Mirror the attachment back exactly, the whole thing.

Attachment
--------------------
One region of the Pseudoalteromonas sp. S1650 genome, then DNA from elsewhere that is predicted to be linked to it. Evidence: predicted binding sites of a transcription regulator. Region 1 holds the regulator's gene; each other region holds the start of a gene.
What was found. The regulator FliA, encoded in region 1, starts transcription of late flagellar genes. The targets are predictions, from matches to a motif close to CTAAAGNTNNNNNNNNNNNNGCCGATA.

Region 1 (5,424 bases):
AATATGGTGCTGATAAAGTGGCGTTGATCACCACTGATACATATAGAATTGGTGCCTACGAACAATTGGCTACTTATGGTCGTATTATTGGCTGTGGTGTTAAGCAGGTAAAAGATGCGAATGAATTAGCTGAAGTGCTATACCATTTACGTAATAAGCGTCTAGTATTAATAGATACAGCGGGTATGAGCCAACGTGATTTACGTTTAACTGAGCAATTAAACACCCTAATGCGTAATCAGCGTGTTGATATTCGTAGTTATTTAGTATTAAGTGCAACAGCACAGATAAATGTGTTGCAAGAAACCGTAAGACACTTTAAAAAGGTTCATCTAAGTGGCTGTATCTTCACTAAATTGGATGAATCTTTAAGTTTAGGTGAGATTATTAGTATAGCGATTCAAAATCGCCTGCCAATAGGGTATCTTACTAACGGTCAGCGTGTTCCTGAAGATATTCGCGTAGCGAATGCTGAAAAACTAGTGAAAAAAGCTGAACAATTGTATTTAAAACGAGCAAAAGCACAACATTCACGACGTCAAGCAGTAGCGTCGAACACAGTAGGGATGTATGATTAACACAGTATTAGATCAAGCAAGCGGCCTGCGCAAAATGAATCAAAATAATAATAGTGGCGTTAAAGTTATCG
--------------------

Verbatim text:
One region of the Pseudoalteromonas sp. S1650 genome, then DNA from elsewhere that is predicted to be linked to it. Evidence: predicted binding sites of a transcription regulator. Region 1 holds the regulator's gene; each other region holds the start of a gene.
What was found. The regulator FliA, encoded in region 1, starts transcription of late flagellar genes. The targets are predictions, from matches to a motif close to CTAAAGNTNNNNNNNNNNNNGCCGATA.

Region 1 (5,424 bases):
AATATGGTGCTGATAAAGTGGCGTTGATCACCACTGATACATATAGAATTGGTGCCTACGAACAATTGGCTACTTATGGTCGTATTATTGGCTGTGGTGTTAAGCAGGTAAAAGATGCGAATGAATTAGCTGAAGTGCTATACCATTTACGTAATAAGCGTCTAGTATTAATAGATACAGCGGGTATGAGCCAACGTGATTTACGTTTAACTGAGCAATTAAACACCCTAATGCGTAATCAGCGTGTTGATATTCGTAGTTATTTAGTATTAAGTGCAACAGCACAGATAAATGTGTTGCAAGAAACCGTAAGACACTTTAAAAAGGTTCATCTAAGTGGCTGTATCTTCACTAAATTGGATGAATCTTTAAGTTTAGGTGAGATTATTAGTATAGCGATTCAAAATCGCCTGCCAATAGGGTATCTTACTAACGGTCAGCGTGTTCCTGAAGATATTCGCGTAGCGAATGCTGAAAAACTAGTGAAAAAAGCTGAACAATTGTATTTAAAACGAGCAAAAGCACAACATTCACGACGTCAAGCAGTAGCGTCGAACACAGTAGGGATGTATGATTAACACAGTATTAGATCAAGCAAGCGGCCTGCGCAAAATGAATCAAAATAATAATAGTGGCGTTAAAGTTATCG